The future Abidjan, nearby, also situated by the Lagune n'doupé (Lagoon of Warm Waters, the future ébrié Lagoon) offered more space and greater possibilities for commercial expansion. The Petit-Bassam Wharf, the current Port Bouët, south of the metropolitan area, grew rapidly in competition with the Grand-Bissam Wharf, until then the principal economic gateway for the colony. In 1904, when Bingerville had not yet been completed, Abidjan became the principal economic pillar of the Côte d'Ivoire colonies, a primary relay point for distribution of European goods further inland, notably by an increasingly important Lebanese community.
On 10 August 1933, a decree was passed, moving the capital from Bingerville to Abidjan (or Abidjean), displacing many tchaman villages, which moved mostly to Adjame, the 'confluence" or "centre" for tchaman, located north of the Plateau and which again became the chief tchaman community. It is here that the community lost the "Sacred Drum" (A very characteristic drum which is currently in the possession of the Musée de l'Homme - the Museum of Man) as currency of blackmail, to force Tchaman participation in the construction of the Abidjan-Niger Railway system.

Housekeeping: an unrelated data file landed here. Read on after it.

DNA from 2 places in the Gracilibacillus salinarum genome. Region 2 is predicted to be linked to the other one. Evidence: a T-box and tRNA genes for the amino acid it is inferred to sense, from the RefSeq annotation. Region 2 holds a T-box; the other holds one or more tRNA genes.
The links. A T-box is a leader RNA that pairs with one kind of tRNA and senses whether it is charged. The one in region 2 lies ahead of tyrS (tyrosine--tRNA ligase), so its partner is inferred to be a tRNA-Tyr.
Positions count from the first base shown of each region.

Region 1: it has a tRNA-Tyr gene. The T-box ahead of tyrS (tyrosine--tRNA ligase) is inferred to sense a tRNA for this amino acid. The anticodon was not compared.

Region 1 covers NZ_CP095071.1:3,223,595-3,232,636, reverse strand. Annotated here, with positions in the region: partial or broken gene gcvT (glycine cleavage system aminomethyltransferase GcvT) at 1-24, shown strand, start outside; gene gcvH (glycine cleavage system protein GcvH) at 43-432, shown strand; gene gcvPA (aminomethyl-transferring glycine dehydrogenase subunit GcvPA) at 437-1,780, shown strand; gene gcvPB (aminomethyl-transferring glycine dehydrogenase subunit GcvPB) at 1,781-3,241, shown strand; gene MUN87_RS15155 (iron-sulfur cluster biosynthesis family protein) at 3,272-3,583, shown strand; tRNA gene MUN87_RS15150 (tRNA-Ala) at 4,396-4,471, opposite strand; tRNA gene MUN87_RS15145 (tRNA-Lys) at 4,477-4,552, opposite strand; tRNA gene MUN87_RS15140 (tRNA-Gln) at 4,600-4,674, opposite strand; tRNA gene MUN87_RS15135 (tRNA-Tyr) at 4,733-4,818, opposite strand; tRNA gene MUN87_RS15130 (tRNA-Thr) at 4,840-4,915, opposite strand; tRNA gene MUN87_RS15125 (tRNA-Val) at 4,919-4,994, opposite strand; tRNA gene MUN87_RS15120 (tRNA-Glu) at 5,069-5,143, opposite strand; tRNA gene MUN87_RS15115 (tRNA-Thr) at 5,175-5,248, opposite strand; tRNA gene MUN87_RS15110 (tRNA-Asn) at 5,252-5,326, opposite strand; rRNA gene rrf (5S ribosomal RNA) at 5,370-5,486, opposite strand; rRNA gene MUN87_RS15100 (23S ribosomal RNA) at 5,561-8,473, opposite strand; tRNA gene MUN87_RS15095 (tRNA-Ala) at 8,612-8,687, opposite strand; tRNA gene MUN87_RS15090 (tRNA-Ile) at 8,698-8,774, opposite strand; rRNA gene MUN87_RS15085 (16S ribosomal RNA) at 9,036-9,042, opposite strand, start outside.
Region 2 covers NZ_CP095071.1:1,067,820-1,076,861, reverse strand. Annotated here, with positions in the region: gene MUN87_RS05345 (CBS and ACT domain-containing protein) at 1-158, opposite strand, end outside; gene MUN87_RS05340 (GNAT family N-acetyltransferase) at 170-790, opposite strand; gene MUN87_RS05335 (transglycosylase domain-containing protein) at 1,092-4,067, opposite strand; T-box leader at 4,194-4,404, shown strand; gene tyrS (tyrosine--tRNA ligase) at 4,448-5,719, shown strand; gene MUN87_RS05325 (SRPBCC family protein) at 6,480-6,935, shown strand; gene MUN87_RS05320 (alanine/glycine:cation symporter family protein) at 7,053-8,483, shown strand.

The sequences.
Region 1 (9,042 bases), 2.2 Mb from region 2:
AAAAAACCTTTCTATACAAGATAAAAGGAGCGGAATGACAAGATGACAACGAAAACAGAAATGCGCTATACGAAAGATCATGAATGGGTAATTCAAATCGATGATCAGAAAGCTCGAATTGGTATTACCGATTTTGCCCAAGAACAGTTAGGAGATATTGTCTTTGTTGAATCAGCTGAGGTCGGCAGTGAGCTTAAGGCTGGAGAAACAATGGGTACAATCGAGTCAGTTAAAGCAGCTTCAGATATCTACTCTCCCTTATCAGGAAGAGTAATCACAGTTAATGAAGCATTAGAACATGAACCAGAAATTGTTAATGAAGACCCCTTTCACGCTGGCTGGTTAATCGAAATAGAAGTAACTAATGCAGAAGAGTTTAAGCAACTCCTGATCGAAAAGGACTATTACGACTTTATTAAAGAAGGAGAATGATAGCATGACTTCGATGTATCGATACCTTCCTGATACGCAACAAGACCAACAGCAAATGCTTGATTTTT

South of the Plateau District, currently the central district of the abidjan metropolitan area, the village of Dugbeyo was moved to the other side of the Lagoon, in Anoumabo, "the forest of the dogfish", which would later become the district of Treichville in 1934, renamed in honour of Marcel Treich-Laplène (1860-1890), the first explorer of Côte d'Ivoire and its first colonial administrator, considered its founder. Where Dugbeyo once stood, today the Avenue Treich-Laplène serves as the main bus and ferry terminal, and is also the location of Avenue Charles de Gaulle, commonly called Commercial street.